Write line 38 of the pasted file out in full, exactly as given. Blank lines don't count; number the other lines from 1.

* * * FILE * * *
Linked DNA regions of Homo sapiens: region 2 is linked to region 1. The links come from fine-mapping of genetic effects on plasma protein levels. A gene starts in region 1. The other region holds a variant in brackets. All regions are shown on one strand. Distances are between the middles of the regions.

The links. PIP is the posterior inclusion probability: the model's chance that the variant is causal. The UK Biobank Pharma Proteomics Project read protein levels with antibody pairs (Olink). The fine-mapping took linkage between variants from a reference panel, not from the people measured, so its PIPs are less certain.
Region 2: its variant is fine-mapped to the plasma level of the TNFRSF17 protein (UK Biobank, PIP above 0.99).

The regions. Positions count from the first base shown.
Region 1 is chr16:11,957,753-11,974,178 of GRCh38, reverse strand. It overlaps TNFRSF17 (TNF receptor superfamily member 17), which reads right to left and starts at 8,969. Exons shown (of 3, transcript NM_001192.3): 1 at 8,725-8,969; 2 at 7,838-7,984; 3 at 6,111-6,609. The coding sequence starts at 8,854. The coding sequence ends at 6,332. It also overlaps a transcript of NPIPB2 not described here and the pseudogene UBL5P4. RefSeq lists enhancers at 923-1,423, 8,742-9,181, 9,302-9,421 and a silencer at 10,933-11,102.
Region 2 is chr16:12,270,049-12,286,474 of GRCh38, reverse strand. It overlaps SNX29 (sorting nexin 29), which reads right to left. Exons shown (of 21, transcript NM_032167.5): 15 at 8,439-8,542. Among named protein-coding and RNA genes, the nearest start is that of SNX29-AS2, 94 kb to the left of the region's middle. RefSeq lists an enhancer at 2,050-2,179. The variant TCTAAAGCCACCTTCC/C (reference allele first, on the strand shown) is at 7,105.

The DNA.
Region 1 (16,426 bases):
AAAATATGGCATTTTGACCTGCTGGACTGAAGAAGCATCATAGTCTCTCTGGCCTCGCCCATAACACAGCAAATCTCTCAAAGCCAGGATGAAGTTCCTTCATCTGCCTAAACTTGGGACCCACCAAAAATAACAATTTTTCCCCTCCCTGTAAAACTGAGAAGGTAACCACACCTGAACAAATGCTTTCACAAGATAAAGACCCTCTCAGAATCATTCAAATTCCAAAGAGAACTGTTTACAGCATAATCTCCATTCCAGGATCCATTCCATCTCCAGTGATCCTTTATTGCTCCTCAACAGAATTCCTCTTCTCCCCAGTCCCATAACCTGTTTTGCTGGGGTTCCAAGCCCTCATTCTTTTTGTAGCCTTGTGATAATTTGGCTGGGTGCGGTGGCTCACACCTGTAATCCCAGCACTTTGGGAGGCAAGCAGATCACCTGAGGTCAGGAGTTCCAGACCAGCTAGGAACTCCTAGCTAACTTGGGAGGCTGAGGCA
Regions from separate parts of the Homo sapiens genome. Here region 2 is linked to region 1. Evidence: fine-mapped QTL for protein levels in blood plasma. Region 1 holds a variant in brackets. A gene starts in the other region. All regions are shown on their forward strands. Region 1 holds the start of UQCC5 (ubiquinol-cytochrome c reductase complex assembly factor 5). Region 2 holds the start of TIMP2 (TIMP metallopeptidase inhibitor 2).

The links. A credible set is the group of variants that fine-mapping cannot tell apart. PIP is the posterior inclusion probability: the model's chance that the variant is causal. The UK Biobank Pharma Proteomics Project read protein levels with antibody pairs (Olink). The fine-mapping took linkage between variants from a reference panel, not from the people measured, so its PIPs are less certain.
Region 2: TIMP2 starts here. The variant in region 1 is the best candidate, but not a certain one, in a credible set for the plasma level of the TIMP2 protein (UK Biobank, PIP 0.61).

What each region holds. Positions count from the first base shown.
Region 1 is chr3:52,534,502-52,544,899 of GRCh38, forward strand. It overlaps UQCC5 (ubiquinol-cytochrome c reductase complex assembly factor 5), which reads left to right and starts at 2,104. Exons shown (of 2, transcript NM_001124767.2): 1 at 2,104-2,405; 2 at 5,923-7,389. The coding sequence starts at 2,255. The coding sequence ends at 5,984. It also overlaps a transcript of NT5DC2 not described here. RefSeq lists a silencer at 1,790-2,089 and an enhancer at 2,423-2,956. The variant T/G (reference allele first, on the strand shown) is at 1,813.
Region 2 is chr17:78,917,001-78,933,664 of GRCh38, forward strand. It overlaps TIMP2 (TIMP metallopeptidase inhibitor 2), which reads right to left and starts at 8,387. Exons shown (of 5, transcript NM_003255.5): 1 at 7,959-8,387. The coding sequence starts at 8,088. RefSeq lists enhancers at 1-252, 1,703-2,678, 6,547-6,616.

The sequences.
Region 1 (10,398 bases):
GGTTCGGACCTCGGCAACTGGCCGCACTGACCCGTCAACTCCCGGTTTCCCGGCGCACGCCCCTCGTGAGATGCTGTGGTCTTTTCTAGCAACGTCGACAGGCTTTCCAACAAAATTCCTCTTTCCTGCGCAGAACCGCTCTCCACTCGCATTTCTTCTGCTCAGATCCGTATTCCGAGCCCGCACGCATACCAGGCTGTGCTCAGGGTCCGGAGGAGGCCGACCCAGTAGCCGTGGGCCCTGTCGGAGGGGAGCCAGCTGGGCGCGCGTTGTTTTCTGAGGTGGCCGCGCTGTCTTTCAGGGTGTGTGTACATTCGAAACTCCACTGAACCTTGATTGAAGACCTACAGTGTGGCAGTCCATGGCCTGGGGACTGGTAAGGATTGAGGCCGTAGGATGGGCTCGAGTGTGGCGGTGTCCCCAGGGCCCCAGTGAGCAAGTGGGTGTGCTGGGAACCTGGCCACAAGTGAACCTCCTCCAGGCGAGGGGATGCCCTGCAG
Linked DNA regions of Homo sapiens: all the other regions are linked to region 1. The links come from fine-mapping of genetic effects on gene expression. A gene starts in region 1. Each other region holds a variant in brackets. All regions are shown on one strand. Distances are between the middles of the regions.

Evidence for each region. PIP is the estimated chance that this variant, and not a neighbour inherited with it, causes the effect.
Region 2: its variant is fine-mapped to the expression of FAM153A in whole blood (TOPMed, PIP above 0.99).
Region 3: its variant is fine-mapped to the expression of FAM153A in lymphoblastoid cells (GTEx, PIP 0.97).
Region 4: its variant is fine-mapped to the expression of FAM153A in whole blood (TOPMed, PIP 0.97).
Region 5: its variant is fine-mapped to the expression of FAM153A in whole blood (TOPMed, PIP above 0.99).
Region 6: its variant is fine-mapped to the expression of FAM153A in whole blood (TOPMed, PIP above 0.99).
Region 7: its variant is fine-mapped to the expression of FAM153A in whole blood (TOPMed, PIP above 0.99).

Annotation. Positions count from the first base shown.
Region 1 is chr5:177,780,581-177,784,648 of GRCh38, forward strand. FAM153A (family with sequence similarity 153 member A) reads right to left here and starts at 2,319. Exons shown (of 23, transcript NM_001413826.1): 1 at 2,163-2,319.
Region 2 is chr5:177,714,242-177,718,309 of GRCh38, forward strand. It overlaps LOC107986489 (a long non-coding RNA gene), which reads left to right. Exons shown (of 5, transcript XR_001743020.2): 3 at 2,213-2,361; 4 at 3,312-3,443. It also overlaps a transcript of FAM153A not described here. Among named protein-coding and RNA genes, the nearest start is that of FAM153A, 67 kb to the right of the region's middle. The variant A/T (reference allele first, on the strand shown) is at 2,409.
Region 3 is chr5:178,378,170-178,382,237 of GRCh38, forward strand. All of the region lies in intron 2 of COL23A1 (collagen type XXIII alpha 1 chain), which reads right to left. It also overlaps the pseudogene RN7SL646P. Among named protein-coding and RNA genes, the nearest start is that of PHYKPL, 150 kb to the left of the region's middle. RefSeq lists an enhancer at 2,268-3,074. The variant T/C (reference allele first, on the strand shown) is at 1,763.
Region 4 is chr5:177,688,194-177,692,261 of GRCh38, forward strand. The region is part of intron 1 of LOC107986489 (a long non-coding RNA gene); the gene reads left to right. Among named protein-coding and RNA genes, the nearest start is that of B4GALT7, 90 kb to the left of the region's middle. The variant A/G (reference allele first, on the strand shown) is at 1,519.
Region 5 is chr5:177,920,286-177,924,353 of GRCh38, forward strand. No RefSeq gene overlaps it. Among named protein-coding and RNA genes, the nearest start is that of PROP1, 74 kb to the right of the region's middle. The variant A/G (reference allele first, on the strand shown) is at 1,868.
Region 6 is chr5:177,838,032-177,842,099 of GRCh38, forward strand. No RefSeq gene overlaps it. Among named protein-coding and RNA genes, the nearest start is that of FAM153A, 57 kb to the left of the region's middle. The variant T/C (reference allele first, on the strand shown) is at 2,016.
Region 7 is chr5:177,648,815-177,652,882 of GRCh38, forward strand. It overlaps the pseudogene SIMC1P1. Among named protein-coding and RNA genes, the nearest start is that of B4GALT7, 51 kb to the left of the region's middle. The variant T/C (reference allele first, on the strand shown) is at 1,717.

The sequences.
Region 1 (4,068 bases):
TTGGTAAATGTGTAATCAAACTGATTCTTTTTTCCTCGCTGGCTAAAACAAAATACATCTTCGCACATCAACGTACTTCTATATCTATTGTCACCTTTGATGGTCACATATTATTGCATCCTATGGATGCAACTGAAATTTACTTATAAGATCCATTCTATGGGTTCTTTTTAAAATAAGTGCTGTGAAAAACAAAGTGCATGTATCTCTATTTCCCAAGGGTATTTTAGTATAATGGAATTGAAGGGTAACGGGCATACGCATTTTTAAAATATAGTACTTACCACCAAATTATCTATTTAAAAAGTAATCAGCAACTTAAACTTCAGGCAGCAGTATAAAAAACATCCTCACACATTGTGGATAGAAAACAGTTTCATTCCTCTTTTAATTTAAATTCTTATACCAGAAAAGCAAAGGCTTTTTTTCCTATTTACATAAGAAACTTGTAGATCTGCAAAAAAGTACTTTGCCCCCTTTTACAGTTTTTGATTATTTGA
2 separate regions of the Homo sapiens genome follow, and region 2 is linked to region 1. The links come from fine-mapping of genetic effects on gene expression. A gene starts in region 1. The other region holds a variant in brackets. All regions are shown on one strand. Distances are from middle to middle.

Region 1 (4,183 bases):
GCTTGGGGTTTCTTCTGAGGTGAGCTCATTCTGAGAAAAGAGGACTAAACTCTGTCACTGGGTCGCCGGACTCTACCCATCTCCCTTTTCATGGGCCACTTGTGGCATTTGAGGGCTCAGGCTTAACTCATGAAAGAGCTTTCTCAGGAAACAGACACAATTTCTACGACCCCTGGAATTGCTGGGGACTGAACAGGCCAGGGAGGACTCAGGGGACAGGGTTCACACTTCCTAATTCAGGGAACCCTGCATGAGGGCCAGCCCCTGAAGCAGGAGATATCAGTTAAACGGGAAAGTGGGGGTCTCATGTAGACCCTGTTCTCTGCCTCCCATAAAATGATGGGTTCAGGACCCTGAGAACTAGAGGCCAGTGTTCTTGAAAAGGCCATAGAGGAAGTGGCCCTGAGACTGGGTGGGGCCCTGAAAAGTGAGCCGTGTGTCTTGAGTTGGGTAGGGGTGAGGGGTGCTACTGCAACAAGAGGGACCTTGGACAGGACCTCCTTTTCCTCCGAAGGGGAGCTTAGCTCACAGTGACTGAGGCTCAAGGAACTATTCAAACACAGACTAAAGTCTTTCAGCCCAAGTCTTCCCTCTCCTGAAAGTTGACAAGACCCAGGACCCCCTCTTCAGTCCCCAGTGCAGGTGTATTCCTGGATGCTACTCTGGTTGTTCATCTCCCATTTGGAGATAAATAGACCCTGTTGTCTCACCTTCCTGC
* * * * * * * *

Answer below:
2 separate regions of the Homo sapiens genome follow, and region 2 is linked to region 1. The links come from fine-mapping of genetic effects on gene expression. A gene starts in region 1. The other region holds a variant in brackets. All regions are shown on one strand. Distances are from middle to middle.